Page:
October 24, 2007 > Ohlone Humane Society
Ohlone Humane Society
By Nancy Lyon
Hopefully Halloween won't be a dark and stormy night for revelers, but All Hallows Eve can be pretty frightening and stressful if you're an animal. Put yourself in their place, your world is suddenly filled with strange costumed beings pounding on the door; it's enough to send even the most confident critter running for cover in terror, or ready to attack the intruders.
Even as animal lovers and responsible guardians, we sometimes forget just how hazardous Halloween is to our animal friends, but if you plan ahead, you can prevent it from being a scary time for them and still enjoy neighborhood festivities.
On this night, it's natural for kids to be exceptionally noisy and strange looking, that's what it's all about. Enjoy the kids but keep your critter in a quiet and safe place on Halloween. With goblins and ghosts continually ringing the doorbell the sound can be pretty upsetting to them. Even the most rock steady animal may become unexpectedly aggressive or fearful around strangers in costume, so think ahead and protect both critters and kids.
Fluffy looks so cute in...
It's tempting for some to include their "pets" in the merrymaking, and they just can't resist dressing up their four-legged friend in a costume for Halloween, and on other holidays. Even though it provides you and your friends a lot of amusement, don't dress up your dog or cat unless you know he or she loves it.
If you decide to do so, while a costumed animal buddy may be "cute" for photos, it's very necessary to use caution when they are wearing a one. Make sure the costume isn't annoying or unsafe, and doesn't restrict movement, vision, hearing or ability to breathe or bark. Tight elastics on the costumes can get lost in longer coated critters and overlooked, leading to swelling and pain in the area of the elastic.
An animal in costume should NEVER be left alone and unsupervised. If you leave them alone in costume, they may chew it up and ingest it. This could cause intestinal obstruction if more than small shreds of material are consumed. Don't leave it to the children to watch them, make sure an adult supervises animals in costume at all times. And just as you would with a child in costume, keep them safely away from lighted candles.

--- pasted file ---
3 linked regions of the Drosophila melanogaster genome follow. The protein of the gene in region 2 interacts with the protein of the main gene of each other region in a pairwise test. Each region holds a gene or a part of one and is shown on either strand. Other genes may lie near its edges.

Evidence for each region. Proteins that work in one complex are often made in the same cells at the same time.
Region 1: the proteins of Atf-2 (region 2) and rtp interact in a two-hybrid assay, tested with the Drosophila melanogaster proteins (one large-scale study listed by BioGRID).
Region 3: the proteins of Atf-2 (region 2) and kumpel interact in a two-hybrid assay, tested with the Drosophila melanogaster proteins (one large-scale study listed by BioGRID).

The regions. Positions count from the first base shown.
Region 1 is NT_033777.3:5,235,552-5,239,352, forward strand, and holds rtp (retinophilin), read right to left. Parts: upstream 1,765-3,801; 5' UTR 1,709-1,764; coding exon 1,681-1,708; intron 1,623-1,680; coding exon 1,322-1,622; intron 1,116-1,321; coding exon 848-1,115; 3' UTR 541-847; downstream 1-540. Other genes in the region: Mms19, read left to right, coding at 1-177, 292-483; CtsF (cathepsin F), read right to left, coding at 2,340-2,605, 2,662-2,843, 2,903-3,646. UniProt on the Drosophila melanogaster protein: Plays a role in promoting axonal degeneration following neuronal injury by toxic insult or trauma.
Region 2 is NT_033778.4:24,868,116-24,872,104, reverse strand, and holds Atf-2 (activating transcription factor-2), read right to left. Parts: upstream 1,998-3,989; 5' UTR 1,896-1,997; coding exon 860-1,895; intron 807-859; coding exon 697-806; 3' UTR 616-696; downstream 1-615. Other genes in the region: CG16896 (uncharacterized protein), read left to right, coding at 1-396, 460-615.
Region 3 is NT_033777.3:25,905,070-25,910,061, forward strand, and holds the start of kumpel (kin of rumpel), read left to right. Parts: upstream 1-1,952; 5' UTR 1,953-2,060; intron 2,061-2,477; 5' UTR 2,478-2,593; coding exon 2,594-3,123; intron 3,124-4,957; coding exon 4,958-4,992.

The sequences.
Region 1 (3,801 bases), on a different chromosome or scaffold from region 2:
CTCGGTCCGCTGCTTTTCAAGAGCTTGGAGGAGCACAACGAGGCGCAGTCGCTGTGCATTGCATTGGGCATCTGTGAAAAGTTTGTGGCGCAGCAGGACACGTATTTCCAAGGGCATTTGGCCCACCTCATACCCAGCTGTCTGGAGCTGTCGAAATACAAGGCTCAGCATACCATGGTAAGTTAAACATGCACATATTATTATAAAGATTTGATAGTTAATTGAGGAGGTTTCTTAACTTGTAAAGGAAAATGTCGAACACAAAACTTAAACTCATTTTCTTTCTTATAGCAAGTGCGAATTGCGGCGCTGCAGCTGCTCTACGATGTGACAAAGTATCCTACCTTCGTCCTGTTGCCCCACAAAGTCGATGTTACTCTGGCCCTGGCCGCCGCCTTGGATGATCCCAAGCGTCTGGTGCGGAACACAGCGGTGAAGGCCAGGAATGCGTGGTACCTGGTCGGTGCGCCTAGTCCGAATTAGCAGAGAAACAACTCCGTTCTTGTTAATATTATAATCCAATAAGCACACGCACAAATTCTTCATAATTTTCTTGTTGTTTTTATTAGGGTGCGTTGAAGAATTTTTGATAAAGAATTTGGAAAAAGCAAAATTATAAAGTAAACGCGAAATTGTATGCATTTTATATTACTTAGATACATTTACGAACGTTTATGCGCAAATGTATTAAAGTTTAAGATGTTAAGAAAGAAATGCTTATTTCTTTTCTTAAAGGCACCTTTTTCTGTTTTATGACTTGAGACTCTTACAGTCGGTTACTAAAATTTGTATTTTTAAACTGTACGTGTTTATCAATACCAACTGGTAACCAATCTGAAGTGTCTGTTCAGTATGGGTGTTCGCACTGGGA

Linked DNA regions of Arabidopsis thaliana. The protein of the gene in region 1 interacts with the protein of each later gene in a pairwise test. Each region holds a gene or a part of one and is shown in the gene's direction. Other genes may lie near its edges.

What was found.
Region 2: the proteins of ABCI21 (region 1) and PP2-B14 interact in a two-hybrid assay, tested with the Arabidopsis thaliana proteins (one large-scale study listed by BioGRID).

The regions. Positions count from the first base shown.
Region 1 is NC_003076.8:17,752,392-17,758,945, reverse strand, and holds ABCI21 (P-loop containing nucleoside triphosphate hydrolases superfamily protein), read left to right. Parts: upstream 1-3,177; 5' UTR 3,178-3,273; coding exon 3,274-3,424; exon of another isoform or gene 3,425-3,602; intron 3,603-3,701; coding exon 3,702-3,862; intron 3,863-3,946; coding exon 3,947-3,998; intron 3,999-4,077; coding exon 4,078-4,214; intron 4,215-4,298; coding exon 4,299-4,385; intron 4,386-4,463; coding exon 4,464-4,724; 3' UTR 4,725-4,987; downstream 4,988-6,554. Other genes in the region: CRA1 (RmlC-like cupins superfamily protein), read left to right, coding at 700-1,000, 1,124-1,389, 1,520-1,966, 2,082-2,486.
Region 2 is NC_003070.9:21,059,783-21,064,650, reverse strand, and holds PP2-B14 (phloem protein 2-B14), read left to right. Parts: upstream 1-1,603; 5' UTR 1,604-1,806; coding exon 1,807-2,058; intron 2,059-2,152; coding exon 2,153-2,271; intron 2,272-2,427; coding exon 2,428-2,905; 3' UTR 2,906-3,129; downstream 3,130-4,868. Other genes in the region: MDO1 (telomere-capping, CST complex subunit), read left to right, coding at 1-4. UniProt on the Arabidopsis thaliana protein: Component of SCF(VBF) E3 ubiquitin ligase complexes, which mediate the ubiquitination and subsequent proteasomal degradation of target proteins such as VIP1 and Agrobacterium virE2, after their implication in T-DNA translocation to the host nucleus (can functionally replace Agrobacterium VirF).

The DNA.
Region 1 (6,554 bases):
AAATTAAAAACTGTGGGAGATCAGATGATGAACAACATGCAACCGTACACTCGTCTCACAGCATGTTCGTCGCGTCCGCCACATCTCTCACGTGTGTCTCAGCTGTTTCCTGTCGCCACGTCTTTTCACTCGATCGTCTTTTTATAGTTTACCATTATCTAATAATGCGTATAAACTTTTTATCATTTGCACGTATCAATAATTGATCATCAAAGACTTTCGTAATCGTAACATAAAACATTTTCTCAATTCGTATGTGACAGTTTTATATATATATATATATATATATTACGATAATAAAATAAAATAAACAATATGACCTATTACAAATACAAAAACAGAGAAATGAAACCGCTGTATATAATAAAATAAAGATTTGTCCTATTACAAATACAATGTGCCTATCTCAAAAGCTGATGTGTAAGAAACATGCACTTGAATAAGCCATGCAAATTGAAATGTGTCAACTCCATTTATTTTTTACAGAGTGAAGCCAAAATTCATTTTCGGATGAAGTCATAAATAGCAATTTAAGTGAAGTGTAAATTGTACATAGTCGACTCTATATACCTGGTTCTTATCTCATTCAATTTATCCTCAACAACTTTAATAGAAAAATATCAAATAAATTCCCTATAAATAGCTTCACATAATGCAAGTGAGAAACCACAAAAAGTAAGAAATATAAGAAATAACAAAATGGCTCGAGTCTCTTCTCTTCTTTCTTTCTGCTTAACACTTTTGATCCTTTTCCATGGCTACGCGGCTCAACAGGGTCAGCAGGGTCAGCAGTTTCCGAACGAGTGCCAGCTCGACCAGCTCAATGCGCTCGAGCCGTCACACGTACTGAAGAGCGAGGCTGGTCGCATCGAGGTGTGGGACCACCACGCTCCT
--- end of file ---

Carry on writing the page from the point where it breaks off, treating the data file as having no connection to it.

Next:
Sweet but dangerous
Even though we've taught them that sharing is a good thing, carefully instruct kids not to share their goodies with "pets" or leave them in a spot where their fuzzy buddies with a sweet tooth can fill up on their ill gotten gain. Chocolate can be very toxic to dogs, and other candies such as lollipops and those with plastic components pose a danger if ingested. Tasty lollipop sticks, candy wrappers, and tin foil can cause intestinal obstruction and potentially rupture the intestines, which is a life-threatening emergency.
Keep this in mind
If you decide to have an at-home Halloween celebration, it's going to be hard to monitor what's going on between your guests and your animals. Let's face it, it's so tempting to offer "just a little bit" of treats to a big-eyed, pleading dog that simply must not be overlooked. If children are present, it's going to be even more difficult to keep them from slipping a tidbit or two to Fido. In these circumstances, you might consider overnight boarding arrangements with your vet or a qualified kennels. Like everything else, veterinary costs are skyrocketing these days, and a little planning ahead could pay off in many ways - less trauma for your animal and your pocket book.
There are bad guys out there
Placing them in a safe place does not mean the backyard. Each year there are plenty of cases of vicious pranksters who have teased, injured, stolen, and in some cases, killed animals on Halloween night. While most of us usually discount it, black animals are still at risk from individuals who practice ritual animal sacrifice on Halloween. Sometimes troubled youths will think it's cool to copy ritual torture and killing just for kicks. Be very aware of this and protect your animals from theft for a week or so before and on Halloween night.
OHS recommends keeping your cats indoors only since it's always a dangerous practice to allow your cat to roam freely - and it is especially so during this period. The danger to black (and solid white) pets is not just a scary story. Many animal shelters will not adopt out animals of this coloration until after the holiday.
When all else fails
If your efforts to protect them fail, and your stressed-out critter takes the first opportunity to bolt out the door during treat collecting or from other related celebrations, they can suffer injury or death from traffic or worse. In their terror to escape they may never be seen again.
To help get them home safely, make sure your dog or cat is wearing an identification tag with current contact information and that it is micro-chipped if possible. This greatly increases the chances that they will be returned to you. Contact your local animal shelter as soon as possible and ask for advice in finding your lost family member. Don't wait hoping they will "show up". Time is not on their side, and delay could cost them their lives.
Have fun, think ahead, and may you and your critters have a happy and safe Howl-o-ween!